Shorter Reads

Be careful what you wish for

1 minute read

Published 21 November 2017

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  • Services
  • Real Estate
  • Residential property

A significant amount of tomorrow’s UK Budget is likely to be devoted to addressing the housing crisis. This may include a stamp duty break of some sort for first-time buyers. However the mutterings in the property industry about a broader reduction in SDLT are surely wishful thinking and if this lobbying did one day result in the current SDLT regime coming crashing down then it would probably be replaced by an even greater bogeyman of the rich, a wealth tax.

Even more likely is that the Government will keep SDLT and introduce a wealth tax. In the private wealth industry our firms and our professional bodies are increasingly keen to be seen as influential and agenda setting, but on which clients’ behalf are we lobbying and what are the consequences? More often than not they are unintended. Our time is better spent helping clients make difficult choices.

More and more often I come across elderly clients who find too much of their wealth has become tied up in their main home and/or other properties. This means they lack the liquidity to properly provide for themselves or pass their wealth to their children in a tax efficient manner. It was said in a recent report that SDLT is a major barrier to older house-owners down-sizing. They are discouraged from moving to a smaller or at least less valuable property by the SDLT cost of acquiring the new property. This may be the case but taking everything into account is not rational, and rather than encouraging the false hope that the SDLT regime will change we should help clients make wise decisions within the regime which exists.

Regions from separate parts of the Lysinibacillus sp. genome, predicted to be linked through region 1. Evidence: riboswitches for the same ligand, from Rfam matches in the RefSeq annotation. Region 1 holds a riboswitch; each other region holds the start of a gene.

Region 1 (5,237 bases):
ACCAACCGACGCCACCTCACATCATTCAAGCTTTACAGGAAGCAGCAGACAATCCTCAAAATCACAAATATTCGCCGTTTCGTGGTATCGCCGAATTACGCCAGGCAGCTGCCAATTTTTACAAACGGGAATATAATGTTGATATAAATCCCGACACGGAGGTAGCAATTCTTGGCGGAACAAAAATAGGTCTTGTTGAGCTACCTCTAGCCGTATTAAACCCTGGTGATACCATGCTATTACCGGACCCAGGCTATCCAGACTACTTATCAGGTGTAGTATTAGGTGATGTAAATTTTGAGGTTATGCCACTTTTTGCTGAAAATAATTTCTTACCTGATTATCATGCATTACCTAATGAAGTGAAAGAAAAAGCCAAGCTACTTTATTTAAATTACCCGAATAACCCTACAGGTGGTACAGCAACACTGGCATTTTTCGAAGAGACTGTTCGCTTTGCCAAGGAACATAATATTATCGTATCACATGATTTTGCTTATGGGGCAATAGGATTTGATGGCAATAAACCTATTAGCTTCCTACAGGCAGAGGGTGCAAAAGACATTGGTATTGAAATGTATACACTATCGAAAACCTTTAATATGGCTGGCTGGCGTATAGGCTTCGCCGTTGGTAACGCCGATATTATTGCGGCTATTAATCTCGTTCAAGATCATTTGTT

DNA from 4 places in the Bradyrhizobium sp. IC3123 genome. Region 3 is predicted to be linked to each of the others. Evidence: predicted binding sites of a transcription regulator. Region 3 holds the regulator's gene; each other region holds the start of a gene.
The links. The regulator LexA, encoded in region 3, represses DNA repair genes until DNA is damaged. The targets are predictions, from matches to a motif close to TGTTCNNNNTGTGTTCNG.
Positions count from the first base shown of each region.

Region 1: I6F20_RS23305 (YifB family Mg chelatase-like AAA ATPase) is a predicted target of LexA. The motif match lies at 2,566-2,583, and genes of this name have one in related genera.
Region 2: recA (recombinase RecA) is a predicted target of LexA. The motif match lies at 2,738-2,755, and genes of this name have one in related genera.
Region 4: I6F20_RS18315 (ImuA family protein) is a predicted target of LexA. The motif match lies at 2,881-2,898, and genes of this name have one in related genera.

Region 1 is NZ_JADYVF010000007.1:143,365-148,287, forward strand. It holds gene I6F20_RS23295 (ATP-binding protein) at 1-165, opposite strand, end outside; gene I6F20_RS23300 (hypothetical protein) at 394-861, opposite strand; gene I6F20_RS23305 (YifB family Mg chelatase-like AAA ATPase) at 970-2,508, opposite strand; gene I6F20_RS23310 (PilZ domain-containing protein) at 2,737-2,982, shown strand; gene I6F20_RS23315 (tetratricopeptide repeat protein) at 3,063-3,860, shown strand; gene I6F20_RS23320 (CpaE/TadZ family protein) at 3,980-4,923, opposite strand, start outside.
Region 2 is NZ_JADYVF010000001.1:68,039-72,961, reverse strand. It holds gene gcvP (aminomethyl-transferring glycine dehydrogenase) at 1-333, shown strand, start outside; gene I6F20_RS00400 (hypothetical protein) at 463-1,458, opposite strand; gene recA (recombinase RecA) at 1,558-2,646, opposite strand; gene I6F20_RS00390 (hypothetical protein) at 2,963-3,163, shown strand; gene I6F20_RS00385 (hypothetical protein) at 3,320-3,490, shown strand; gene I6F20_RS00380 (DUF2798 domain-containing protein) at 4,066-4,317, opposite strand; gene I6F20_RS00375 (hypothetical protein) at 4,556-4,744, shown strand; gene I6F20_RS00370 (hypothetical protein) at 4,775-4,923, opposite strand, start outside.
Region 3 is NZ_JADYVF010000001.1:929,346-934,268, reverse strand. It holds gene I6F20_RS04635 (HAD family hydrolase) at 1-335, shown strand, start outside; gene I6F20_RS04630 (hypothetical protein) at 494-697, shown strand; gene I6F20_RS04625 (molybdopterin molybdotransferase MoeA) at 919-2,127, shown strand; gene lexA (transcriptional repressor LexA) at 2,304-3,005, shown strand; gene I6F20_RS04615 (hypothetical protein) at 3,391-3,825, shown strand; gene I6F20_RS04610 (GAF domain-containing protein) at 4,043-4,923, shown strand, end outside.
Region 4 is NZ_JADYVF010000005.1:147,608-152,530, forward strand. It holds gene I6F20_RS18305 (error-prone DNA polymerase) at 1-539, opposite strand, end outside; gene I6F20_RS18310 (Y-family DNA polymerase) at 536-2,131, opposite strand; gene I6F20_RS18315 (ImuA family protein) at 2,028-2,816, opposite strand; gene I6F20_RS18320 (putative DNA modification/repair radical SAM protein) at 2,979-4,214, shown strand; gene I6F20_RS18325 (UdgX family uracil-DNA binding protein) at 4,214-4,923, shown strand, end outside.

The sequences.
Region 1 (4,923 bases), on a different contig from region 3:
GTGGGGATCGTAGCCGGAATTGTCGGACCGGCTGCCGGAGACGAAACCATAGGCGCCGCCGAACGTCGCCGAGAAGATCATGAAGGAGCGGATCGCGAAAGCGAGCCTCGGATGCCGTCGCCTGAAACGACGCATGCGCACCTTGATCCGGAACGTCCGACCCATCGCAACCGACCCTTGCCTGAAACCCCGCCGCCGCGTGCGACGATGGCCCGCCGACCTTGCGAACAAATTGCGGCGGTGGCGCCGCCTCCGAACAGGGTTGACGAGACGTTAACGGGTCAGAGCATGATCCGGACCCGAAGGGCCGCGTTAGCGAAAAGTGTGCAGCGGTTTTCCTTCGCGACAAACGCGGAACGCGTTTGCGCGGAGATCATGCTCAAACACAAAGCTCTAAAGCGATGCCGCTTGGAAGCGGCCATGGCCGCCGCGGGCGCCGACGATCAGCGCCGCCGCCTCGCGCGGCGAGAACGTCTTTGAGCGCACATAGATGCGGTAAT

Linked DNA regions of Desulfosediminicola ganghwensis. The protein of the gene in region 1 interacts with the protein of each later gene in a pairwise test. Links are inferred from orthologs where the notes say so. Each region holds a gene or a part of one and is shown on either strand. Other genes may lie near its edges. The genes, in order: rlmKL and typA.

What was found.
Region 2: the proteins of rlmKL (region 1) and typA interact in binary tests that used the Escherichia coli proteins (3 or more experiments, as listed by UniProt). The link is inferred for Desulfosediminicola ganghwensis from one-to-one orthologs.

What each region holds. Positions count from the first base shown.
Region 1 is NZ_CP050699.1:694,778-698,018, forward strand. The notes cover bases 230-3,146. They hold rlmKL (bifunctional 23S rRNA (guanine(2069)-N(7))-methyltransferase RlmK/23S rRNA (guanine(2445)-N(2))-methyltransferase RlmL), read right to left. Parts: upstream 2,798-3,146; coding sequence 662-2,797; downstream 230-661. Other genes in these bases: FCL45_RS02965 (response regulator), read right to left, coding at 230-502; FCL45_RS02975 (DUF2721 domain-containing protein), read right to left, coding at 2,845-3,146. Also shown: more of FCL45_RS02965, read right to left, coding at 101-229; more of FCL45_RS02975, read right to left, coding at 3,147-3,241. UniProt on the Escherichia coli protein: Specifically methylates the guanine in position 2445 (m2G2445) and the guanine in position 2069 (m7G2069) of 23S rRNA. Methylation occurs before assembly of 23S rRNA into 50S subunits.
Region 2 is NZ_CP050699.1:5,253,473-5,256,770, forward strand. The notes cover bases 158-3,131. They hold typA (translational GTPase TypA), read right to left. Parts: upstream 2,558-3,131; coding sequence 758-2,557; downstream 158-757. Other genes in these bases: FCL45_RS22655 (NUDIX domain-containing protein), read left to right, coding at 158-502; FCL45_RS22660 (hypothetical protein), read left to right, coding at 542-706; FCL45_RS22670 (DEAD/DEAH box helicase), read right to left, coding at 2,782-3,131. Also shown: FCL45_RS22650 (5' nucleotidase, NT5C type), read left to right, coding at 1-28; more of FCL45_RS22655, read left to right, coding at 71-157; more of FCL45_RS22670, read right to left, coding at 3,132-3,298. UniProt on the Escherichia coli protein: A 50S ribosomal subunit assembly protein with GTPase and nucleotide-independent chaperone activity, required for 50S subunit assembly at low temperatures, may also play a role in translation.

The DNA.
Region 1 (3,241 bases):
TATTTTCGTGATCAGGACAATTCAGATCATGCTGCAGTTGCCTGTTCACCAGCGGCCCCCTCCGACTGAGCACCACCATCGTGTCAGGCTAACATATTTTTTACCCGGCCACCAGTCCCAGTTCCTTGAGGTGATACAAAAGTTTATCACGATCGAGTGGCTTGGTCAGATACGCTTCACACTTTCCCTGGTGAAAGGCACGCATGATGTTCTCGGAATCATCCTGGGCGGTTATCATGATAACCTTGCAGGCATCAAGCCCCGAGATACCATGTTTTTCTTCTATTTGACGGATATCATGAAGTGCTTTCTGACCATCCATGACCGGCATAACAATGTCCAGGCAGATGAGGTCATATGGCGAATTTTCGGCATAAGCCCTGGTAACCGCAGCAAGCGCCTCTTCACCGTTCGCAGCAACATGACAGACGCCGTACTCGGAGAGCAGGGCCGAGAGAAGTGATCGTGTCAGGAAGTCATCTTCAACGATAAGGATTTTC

https://www.ft.com/content/5cf7c702-cbb9-11e7-aa33-c63fdc9b8c6c

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Shorter Reads

Be careful what you wish for

Published 21 November 2017

Associated sectors / services

A significant amount of tomorrow’s UK Budget is likely to be devoted to addressing the housing crisis. This may include a stamp duty break of some sort for first-time buyers. However the mutterings in the property industry about a broader reduction in SDLT are surely wishful thinking and if this lobbying did one day result in the current SDLT regime coming crashing down then it would probably be replaced by an even greater bogeyman of the rich, a wealth tax.

Even more likely is that the Government will keep SDLT and introduce a wealth tax. In the private wealth industry our firms and our professional bodies are increasingly keen to be seen as influential and agenda setting, but on which clients’ behalf are we lobbying and what are the consequences? More often than not they are unintended. Our time is better spent helping clients make difficult choices.

More and more often I come across elderly clients who find too much of their wealth has become tied up in their main home and/or other properties. This means they lack the liquidity to properly provide for themselves or pass their wealth to their children in a tax efficient manner. It was said in a recent report that SDLT is a major barrier to older house-owners down-sizing. They are discouraged from moving to a smaller or at least less valuable property by the SDLT cost of acquiring the new property. This may be the case but taking everything into account is not rational, and rather than encouraging the false hope that the SDLT regime will change we should help clients make wise decisions within the regime which exists.

https://www.ft.com/content/5cf7c702-cbb9-11e7-aa33-c63fdc9b8c6c

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